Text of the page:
## mlddmlnog find all values x* described in the mean value theorem for integrals. f(x)=s/x^2 [1,3] one year ago one year ago

1. mlddmlnog

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2. mlddmlnog

@zepdrix

3. amoodarya

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4. amoodarya

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5. mlddmlnog

6. amoodarya

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7. mlddmlnog

i'still not comprehending... it's really hard to understand your work.. :"(

8. amoodarya

9. mlddmlnog

thank you.. but anyone else know how ot do this differently? or clearly? :D

10. amoodarya

which part of that is complicated for you ?

11. mlddmlnog

the formula you used, which is different from what i have on my review sheet, and i still can't read someof your work :'(

12. mlddmlnog

ah.., let me try this myself :) i think i now get what you did!

13. amoodarya

14. mlddmlnog

ok, i dont.get.this. where did the "S" come from?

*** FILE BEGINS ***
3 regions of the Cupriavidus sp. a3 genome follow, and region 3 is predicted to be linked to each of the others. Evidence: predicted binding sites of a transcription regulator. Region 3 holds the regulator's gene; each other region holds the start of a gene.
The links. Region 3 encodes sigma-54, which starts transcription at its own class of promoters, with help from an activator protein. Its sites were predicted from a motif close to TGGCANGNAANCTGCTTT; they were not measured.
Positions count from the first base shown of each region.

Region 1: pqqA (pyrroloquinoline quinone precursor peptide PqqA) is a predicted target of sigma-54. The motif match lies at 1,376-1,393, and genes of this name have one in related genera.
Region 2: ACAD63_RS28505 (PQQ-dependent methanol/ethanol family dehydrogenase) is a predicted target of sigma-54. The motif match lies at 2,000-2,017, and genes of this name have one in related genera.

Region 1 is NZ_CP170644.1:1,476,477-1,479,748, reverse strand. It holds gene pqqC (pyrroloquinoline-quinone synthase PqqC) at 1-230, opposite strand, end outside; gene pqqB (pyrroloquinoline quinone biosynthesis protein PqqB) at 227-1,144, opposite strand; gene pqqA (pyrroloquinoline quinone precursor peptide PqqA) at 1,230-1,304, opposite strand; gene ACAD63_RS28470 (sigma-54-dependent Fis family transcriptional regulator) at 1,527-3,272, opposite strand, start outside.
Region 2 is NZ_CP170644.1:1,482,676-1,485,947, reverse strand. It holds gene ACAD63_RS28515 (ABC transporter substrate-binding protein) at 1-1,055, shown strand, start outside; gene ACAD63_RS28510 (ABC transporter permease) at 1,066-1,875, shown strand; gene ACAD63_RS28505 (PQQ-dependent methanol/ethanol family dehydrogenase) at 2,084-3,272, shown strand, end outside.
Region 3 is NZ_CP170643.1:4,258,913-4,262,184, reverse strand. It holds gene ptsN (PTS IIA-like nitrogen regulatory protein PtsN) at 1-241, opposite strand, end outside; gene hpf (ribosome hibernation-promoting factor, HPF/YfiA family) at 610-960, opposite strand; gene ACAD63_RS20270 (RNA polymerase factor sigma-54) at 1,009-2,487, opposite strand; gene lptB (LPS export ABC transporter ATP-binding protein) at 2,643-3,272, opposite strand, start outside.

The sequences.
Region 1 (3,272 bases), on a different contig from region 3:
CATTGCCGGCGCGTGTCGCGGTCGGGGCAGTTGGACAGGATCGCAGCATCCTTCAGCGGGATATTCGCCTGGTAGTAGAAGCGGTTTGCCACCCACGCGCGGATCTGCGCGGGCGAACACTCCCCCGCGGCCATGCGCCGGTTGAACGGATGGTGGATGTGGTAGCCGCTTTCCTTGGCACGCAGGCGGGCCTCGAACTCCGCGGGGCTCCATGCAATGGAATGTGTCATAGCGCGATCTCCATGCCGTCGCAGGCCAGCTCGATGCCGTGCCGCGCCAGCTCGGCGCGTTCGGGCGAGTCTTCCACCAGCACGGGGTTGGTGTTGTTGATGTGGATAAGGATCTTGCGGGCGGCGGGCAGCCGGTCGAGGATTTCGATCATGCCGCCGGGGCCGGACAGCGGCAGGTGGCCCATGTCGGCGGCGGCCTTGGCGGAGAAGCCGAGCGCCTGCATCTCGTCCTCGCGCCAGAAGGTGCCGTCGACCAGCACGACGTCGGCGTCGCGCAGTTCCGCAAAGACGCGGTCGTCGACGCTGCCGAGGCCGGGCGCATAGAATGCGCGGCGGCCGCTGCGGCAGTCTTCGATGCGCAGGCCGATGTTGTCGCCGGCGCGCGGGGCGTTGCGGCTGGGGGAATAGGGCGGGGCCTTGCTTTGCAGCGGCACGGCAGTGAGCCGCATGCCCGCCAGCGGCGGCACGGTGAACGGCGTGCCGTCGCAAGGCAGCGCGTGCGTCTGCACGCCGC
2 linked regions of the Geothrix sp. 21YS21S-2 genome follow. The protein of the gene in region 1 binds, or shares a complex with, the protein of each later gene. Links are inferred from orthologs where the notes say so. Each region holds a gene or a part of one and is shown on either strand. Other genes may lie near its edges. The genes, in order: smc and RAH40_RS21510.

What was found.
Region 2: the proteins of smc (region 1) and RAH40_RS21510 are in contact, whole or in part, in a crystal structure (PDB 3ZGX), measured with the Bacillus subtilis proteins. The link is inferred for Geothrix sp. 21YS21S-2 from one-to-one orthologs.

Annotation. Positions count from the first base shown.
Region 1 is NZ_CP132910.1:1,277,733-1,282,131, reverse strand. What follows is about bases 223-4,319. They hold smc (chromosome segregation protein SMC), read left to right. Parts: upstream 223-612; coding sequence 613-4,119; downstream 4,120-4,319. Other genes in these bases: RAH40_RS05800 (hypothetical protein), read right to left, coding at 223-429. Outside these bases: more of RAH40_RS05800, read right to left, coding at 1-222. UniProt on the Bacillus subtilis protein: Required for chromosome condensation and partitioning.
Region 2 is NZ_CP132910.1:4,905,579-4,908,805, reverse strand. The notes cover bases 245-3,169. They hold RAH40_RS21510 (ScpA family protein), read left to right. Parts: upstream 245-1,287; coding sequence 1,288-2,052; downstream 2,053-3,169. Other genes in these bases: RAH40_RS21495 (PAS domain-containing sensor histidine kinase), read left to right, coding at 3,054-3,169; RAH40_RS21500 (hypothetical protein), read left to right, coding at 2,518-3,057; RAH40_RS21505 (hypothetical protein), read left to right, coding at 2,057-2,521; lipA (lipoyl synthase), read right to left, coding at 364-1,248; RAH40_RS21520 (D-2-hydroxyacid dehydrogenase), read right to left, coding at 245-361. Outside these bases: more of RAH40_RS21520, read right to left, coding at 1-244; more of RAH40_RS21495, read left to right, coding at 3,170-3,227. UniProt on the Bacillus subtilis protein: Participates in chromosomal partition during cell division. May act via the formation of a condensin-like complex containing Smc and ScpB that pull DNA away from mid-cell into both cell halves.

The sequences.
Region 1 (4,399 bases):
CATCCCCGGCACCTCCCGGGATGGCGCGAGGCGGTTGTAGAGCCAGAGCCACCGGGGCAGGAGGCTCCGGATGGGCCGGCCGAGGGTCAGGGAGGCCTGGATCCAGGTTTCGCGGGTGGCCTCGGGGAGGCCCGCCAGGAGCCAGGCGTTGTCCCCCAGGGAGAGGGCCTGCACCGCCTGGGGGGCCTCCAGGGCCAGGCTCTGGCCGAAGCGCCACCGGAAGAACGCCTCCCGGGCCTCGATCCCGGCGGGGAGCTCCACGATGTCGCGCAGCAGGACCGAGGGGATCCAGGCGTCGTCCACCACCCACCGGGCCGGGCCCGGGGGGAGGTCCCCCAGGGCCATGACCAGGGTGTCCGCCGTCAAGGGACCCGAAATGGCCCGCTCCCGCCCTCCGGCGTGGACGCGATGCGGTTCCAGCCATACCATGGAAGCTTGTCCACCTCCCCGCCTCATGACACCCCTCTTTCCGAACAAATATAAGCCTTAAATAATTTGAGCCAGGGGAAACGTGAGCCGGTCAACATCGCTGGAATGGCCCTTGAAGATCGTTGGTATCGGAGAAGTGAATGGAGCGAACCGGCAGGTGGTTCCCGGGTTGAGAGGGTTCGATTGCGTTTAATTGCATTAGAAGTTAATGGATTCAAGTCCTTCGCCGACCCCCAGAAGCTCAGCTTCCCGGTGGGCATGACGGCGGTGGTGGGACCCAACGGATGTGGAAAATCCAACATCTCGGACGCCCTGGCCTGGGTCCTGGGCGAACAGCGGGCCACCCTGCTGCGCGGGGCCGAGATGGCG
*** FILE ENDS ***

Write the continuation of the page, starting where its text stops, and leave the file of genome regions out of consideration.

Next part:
15. amoodarya

s in figure is area of f(x)

16. mlddmlnog

could you try doing it without the "s"?

17. amoodarya

yeah without s i.e. f(x)= 1/x^2 ?

18. mlddmlnog

yes :)

19. amoodarya

20. amoodarya

look if ok go on

21. mlddmlnog

oh... ok. im gonna have lf again. thank you:)

22. mlddmlnog

i meant try myself again.

23. amoodarya

do you know the mean value of integrals theory?

24. mlddmlnog

ok, so here is what i did. $\frac{ 1 }{ 3-1 }\int\limits_{1}^{3}\frac{ 1 }{ x ^{x} }dx = \frac{ 1 }{ 2 }\int\limits_{1}^{3}x ^{-2}dx ^{}$ $\frac{ 1 }{ 2 }(-x ^{-1})$from 1 to 3, $\frac{ 1 }{ 2 }(-3^{-1}+1^{-1}) = \frac{ 1 }{ 2 }(\frac{ 1 }{ -3 }+\frac{ 1 }{ 1 }) = \frac{ 1 }{ 2 }(\frac{ 2 }{ 3 })=\frac{ 1 }{ 3 }$

25. mlddmlnog

and i dont know what to do next. but i do know that i have found(x*) so far.